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Ticketed, but never stopped

American Government Special Collections Reference Desk

McHenry County, Illinois

Ticketed, but never stopped

Gus Philpott
Woodstock Advocate
February 24, 2009

Have you ever received a traffic ticket, but never been stopped?

"Oh, that can't happen." Really?

Read today's story in the Chicago Tribune about a vehicle owner who is being harassed by one or more members of the Chicago Police Department; then make up your own mind.


The problem of the man about whom the article is written is multiple tickets issued by the same officer. Most are parking tickets, but the whole deal smells when you read the story.

Does this ever happen in McHenry County? In Woodstock? With moving violations?

One driver I know claims she received a speeding ticket in Woodstock, but the officer never stopped her to issue it. Can't happen? Oh, really?

Here's the story:

A speeding ticket was issued in Woodstock to a woman who says she was never stopped by the officer. Seeing as how she was never stopped or handed the ticket, she didn't know about the court date, and she didn't show up.

What happens when you don't show up for your court date? The court sends out a letter, telling her "You'd better be here the next time."

She didn't get that letter, because someone submitted a change-of-address to the court before the court date and changed her address to a P.O. Box in Wisconsin. So she didn't show up for the next court date.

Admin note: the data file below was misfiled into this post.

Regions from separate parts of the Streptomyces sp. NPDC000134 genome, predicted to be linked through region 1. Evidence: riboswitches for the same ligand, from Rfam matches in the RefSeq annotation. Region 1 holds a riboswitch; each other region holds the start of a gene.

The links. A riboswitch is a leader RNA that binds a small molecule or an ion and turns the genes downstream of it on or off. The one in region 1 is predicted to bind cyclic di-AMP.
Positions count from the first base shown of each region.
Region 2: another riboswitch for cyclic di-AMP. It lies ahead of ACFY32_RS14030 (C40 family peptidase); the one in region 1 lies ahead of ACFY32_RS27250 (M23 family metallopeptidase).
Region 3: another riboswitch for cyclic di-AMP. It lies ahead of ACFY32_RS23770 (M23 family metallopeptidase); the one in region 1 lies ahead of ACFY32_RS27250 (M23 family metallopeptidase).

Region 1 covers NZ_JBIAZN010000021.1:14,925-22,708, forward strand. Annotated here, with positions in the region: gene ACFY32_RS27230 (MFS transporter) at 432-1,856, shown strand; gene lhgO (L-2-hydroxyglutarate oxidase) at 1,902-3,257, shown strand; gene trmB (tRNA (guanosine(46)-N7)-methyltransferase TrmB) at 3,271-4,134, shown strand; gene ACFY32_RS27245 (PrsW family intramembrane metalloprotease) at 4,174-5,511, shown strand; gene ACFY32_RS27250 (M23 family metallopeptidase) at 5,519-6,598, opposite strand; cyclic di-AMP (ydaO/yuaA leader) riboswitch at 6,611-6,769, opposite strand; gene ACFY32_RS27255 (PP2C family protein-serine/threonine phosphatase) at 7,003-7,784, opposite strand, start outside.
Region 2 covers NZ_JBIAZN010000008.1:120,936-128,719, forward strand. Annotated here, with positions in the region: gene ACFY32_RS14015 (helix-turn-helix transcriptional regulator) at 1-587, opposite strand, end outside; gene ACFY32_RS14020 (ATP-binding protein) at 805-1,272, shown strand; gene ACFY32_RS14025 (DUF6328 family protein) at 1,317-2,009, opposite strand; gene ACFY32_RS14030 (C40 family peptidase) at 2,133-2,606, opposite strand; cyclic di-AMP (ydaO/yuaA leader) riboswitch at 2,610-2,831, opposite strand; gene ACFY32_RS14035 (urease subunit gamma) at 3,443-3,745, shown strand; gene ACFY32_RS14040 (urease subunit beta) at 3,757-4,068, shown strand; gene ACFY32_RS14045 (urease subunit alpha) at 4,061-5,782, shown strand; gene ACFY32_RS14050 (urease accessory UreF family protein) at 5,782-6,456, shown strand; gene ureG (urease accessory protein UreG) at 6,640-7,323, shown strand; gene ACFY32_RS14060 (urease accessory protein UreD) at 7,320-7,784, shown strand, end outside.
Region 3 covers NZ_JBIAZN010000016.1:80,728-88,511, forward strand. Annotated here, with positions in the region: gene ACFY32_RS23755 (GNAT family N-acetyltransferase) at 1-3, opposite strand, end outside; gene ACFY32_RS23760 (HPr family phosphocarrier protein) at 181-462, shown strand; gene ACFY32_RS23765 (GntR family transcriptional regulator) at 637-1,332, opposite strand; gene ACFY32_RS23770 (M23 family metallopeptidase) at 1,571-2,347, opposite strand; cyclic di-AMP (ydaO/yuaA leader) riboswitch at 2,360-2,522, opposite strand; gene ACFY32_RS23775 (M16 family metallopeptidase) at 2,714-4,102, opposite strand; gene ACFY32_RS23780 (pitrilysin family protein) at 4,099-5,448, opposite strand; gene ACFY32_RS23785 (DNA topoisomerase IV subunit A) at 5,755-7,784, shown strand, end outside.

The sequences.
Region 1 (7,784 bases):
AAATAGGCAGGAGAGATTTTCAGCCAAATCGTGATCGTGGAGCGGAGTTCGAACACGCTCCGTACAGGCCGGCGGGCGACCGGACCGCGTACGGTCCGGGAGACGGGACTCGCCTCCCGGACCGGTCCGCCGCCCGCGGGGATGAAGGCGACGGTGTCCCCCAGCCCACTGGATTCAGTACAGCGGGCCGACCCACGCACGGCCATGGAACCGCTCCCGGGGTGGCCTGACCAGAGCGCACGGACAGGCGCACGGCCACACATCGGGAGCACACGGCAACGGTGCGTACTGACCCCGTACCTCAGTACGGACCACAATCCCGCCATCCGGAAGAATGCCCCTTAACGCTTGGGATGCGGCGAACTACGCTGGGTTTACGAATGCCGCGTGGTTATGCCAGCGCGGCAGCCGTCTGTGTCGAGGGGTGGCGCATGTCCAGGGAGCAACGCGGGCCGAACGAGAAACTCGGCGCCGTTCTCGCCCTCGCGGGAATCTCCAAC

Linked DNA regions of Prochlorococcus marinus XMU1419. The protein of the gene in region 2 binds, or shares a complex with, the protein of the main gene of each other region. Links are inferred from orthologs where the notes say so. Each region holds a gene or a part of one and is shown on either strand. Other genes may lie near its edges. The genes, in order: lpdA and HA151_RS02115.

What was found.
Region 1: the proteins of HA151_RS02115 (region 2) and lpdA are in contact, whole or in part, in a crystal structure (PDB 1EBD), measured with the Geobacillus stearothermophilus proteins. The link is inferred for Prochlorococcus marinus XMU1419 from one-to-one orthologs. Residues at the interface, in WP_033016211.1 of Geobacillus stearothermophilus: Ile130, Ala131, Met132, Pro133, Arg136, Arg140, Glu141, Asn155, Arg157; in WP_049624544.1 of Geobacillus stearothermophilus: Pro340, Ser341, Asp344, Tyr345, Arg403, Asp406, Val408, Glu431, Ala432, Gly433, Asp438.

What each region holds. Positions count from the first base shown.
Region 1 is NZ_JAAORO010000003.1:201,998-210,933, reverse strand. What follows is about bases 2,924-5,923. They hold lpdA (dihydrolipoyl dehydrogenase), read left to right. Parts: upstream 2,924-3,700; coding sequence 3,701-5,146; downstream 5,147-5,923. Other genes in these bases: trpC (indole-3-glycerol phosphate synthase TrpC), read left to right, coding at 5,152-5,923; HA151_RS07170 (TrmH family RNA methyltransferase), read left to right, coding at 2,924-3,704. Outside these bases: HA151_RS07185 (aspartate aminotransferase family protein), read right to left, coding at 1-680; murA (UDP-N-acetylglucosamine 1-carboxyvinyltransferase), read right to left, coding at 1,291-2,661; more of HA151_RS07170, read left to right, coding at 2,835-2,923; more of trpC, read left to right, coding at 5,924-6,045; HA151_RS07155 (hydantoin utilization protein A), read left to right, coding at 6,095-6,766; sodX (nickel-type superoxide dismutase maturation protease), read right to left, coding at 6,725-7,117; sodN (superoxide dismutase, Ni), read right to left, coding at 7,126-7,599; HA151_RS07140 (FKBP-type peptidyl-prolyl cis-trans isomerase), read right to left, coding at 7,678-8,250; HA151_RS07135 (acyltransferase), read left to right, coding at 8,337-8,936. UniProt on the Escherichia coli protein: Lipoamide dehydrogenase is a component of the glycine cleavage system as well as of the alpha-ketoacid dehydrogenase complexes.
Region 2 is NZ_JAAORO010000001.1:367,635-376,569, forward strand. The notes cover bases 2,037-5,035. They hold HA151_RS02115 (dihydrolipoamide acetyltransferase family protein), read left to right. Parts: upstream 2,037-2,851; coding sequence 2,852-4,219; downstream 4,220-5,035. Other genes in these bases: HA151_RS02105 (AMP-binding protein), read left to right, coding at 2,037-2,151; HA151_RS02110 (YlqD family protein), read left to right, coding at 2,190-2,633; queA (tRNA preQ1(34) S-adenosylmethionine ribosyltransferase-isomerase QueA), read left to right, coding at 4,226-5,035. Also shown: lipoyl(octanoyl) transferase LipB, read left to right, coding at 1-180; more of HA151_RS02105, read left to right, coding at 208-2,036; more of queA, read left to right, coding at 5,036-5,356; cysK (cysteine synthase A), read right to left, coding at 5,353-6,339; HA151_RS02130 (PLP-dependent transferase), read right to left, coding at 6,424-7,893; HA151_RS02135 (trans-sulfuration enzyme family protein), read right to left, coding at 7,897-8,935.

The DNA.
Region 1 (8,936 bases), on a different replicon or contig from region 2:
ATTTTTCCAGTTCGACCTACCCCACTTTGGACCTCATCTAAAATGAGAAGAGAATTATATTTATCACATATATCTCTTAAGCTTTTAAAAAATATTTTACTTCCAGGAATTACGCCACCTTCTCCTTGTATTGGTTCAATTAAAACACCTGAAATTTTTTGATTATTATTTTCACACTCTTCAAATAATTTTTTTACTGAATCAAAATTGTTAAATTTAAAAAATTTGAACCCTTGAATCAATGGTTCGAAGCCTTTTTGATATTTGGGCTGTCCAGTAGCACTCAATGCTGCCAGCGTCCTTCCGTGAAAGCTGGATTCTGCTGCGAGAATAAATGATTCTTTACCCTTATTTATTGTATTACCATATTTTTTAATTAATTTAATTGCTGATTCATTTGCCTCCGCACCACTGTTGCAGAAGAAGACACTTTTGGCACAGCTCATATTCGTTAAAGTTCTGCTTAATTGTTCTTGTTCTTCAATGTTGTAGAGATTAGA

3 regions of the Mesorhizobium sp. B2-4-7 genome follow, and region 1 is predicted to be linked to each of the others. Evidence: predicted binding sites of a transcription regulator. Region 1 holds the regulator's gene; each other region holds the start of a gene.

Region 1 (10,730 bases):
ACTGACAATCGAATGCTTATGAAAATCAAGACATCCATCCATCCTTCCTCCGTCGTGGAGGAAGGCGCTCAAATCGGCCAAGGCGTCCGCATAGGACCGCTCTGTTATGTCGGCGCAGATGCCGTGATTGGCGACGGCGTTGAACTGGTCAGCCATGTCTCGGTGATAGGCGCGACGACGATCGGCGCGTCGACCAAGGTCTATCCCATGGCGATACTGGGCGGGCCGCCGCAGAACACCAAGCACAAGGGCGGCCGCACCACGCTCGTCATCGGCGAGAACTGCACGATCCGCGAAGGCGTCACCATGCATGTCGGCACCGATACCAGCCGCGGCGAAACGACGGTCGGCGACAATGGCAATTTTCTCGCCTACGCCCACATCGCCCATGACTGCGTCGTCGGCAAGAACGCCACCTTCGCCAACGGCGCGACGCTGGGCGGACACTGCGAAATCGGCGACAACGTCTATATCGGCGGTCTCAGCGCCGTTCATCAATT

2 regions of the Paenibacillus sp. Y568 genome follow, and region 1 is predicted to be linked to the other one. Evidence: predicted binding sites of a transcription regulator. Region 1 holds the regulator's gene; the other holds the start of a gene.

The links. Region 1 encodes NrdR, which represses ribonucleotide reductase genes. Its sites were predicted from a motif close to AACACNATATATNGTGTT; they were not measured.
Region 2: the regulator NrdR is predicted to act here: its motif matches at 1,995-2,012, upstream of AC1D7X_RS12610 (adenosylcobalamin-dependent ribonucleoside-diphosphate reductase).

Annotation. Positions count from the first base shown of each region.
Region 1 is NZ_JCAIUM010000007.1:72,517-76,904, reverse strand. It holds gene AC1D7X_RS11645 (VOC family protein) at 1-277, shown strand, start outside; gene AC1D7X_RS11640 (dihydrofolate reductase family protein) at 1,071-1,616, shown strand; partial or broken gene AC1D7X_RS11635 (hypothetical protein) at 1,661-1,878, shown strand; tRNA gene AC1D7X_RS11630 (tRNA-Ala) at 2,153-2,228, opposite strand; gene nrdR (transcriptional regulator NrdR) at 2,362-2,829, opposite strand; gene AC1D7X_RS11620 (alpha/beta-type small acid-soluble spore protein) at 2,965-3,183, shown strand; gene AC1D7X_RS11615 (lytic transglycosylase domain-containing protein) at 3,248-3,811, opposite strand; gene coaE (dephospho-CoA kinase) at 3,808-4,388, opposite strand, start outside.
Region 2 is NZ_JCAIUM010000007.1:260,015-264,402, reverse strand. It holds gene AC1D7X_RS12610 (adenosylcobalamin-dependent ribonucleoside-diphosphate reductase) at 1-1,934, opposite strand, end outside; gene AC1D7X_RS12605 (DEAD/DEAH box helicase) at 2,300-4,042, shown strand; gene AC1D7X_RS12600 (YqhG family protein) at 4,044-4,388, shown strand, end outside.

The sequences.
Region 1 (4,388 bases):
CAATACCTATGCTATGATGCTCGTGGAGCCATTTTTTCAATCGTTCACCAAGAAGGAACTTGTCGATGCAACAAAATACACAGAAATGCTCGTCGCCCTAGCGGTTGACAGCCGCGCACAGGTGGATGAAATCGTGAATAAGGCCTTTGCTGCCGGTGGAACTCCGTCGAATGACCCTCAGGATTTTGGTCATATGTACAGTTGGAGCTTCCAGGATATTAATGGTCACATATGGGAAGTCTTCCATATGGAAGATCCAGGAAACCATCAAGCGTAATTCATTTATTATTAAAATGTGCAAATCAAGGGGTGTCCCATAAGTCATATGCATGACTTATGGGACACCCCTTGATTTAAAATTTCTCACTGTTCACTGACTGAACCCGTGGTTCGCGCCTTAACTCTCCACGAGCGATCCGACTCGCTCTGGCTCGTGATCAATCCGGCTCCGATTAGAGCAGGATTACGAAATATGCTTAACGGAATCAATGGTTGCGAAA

The judge found her guilty and sent the information off to the office of the Illinois Secretary of State. And the court sent her a letter about the fine, which she didn't pay. Because she never got that letter!

This case is like a snowball that rolls downhill and keeps getting bigger and bigger. And it's not over yet.

Solid proof that an officer stops a driver is the bond information on the ticket; right? No officer makes a traffic stop, issues a speeding ticket and just lets the driver go. The driver must post bond. Either a driver's license or cash bond (receipted for) or a bond card. And the officer then fills in the bond portion of the citation, before he gives a copy to the driver.

In this case, the bond portion of the citation is blank. Totally blank.

It used to be that a driver had to sign the citation, not admitting guilt but only as to being there at that time and place.

Will this driver be found Not Guilty when she finally gets her day in court?

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